Florida Man Sentenced For Threatening To Firebomb Two Mosques And Shoot Congregants
Tampa, FL – The Justice Department announced today that Martin Alan Schnitzler, 43, was sentenced to a year and a day in prison for calling two mosques in Pinellas County, Florida, and threatening to firebomb them and shoot their worshippers.
Schnitzler pleaded guilty on Feb. 12, 2016, to obstructing persons in the free exercise of religious beliefs for issuing the threats. He was sentenced by U.S. District Court Judge James D. Whittemore of the Middle District of Florida.
As part of his plea, Schnitzler admitted that on Nov. 13, 2015, he intentionally obstructed members of the Islamic Society of St. Petersburg, Florida, and the Islamic Society of Pinellas County from practicing their religion when he left voicemail messages threatening the safety of the mosques’ congregants. Schnitzler claimed that his threats were prompted by the terrorist attacks in Paris. Among other things, Schnitzler also admitted that in one of the voicemails he threatened to “personally have a militia” report to one of the mosques and “firebomb you, shoot whoever is there on sight in the head. I don’t care if they’re [expletive] two years old or a hundred.”
In response to the threats, both mosques requested increased law-enforcement presence at their locations and took extra safety precautions for congregants.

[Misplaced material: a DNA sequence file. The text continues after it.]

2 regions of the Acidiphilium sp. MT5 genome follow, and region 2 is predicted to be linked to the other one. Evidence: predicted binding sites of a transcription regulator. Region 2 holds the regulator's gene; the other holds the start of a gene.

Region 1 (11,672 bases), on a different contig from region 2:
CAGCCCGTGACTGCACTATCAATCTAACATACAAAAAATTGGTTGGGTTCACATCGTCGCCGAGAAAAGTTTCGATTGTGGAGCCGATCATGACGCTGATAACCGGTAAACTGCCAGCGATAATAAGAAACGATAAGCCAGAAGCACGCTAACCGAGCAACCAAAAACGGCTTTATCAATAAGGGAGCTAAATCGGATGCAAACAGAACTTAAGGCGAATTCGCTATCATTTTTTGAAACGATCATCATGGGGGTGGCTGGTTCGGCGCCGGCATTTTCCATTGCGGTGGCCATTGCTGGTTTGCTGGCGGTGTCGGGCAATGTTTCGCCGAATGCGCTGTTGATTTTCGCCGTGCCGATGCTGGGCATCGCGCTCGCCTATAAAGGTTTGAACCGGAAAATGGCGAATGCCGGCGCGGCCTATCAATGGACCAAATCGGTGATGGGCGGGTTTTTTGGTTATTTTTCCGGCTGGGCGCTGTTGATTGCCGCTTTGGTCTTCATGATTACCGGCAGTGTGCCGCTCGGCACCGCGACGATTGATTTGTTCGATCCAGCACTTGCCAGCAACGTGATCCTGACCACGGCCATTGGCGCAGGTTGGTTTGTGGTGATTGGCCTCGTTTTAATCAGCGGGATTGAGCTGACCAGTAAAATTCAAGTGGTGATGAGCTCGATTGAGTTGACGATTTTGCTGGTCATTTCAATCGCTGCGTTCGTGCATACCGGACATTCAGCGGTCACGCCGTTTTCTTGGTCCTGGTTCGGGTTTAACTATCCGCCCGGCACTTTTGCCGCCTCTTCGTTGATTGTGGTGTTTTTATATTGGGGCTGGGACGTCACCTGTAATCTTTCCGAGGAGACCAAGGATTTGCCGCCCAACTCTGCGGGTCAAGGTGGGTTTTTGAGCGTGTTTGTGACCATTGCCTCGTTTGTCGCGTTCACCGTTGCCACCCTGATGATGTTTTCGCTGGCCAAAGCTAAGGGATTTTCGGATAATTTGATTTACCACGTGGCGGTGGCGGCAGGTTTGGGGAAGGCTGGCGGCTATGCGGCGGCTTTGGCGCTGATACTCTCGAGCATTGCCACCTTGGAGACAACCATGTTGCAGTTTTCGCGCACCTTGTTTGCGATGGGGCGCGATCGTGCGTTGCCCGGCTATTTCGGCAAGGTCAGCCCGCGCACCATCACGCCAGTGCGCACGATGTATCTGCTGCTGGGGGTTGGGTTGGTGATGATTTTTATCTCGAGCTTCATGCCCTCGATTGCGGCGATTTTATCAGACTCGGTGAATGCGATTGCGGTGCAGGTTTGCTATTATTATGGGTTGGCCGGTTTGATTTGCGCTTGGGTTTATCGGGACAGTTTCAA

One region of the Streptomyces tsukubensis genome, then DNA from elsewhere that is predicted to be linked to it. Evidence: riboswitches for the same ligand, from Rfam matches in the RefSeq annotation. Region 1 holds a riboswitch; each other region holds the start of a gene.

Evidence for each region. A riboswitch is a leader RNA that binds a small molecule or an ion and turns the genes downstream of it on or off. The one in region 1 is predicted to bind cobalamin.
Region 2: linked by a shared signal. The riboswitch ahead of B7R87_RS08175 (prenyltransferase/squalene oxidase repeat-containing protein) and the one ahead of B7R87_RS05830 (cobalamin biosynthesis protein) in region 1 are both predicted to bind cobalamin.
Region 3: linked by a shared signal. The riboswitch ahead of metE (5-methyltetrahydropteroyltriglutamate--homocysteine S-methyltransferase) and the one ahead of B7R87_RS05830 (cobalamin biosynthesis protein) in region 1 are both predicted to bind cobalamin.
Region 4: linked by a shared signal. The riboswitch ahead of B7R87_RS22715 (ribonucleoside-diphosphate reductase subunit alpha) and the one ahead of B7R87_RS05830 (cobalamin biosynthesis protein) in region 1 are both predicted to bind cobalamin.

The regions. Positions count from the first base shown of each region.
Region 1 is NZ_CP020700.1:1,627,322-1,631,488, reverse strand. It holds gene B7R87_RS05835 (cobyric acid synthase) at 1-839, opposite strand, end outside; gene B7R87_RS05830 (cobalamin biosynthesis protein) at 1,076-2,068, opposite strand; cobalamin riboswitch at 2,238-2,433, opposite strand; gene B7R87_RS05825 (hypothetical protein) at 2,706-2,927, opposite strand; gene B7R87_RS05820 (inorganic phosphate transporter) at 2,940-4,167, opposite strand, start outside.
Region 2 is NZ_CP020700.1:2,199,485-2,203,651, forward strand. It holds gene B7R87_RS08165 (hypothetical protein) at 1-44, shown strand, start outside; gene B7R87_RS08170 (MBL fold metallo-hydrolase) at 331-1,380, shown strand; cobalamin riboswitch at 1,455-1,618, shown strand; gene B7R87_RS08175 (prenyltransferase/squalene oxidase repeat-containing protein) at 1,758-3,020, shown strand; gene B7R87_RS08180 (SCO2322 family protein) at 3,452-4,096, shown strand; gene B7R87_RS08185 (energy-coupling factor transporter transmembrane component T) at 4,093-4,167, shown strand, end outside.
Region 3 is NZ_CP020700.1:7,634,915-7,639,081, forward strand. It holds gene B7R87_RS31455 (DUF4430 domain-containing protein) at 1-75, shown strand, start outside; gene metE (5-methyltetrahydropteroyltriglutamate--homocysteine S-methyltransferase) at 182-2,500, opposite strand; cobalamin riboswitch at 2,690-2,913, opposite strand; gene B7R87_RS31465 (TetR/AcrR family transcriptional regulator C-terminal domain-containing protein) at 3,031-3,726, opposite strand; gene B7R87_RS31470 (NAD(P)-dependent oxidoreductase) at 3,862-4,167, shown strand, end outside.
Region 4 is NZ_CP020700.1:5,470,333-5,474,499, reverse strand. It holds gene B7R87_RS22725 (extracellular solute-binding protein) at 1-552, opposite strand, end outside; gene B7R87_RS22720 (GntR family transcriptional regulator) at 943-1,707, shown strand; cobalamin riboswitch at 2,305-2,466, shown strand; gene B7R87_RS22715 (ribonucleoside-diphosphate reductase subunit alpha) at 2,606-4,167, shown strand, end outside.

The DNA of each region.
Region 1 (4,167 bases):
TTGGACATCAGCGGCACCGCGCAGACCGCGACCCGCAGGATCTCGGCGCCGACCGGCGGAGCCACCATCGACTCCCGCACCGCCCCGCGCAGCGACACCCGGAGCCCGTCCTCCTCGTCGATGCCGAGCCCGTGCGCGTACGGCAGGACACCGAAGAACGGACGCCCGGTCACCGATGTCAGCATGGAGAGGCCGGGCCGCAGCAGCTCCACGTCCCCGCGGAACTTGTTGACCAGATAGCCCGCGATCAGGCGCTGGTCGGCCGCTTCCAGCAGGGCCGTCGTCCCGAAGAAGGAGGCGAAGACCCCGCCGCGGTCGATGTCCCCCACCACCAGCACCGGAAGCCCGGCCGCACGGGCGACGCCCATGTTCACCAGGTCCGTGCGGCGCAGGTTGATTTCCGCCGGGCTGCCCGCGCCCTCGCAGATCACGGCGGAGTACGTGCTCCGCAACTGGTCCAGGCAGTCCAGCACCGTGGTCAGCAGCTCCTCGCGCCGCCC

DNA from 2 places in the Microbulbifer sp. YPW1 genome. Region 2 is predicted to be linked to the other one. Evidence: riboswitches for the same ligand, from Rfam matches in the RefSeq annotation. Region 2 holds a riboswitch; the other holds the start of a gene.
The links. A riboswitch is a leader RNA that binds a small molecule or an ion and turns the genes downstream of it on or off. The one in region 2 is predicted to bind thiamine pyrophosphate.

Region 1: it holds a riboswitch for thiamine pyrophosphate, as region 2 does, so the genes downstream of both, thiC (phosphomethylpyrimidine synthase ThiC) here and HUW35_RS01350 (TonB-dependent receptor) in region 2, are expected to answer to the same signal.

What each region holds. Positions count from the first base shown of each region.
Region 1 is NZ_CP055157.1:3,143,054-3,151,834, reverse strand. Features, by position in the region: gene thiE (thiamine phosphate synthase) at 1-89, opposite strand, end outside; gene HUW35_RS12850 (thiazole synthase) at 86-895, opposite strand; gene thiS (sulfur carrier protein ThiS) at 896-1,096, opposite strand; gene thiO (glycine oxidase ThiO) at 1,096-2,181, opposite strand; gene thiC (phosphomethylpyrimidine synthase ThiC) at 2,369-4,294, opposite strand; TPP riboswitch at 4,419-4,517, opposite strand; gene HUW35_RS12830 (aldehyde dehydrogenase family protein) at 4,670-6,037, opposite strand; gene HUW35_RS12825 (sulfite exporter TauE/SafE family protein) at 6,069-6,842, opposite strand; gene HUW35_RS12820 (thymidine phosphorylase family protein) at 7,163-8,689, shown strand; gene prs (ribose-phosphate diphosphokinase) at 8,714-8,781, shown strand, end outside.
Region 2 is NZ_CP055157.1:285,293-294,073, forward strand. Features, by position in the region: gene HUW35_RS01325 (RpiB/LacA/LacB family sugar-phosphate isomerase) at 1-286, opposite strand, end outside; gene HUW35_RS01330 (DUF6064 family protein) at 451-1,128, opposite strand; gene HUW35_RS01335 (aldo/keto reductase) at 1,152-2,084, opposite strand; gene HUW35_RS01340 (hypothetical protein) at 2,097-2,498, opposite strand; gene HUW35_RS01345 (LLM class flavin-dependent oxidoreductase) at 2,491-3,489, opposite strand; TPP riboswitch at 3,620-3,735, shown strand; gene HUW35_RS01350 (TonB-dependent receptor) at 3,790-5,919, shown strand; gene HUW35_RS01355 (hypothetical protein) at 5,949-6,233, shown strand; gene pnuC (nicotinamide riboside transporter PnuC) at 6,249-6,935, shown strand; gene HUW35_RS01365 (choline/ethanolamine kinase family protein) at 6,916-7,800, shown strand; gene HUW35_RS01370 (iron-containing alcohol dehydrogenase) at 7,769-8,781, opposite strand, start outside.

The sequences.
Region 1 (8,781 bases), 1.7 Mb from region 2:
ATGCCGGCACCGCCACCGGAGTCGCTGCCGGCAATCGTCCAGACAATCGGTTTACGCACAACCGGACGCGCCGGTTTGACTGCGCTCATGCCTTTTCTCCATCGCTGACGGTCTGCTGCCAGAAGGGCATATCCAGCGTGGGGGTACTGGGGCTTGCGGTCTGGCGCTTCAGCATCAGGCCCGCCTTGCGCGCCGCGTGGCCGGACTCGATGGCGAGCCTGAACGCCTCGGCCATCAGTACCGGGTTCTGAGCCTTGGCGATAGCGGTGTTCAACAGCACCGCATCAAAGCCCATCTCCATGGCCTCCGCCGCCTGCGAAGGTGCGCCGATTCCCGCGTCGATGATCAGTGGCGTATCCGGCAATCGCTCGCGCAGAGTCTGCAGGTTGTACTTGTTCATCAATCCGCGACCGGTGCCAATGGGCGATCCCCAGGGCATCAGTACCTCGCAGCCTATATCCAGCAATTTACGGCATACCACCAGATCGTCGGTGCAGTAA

“This prosecution sends a clear message to anyone who contemplates the use of threats or intimidation to interfere with the right of individuals to worship as they choose, without fear,” said U.S. Attorney A. Lee Bentley III of the Middle District of Florida. “The U.S. Attorney’s Office is committed to taking whatever action is necessary to protect this important First Amendment right.”
“Criminal threats of violence that target people and communities because of their religious beliefs threaten the core values that define a fair and just society – equal protection and mutual respect for all,” said Principal Deputy Assistant Attorney General Vanita Gupta, head of the Justice Department’s Civil Rights Division. “When individuals commit religion-based hate crimes, we will hold them accountable for their actions and ensure they face justice.”
The FBI investigated the case with the assistance of the St. Petersburg Police Department. The case was prosecuted by Assistant U.S. Attorneys Daniel George and Daniel Irick of the Middle District of Florida and Trial Attorney Gabriel Davis of the Civil Rights Division’s Criminal Section.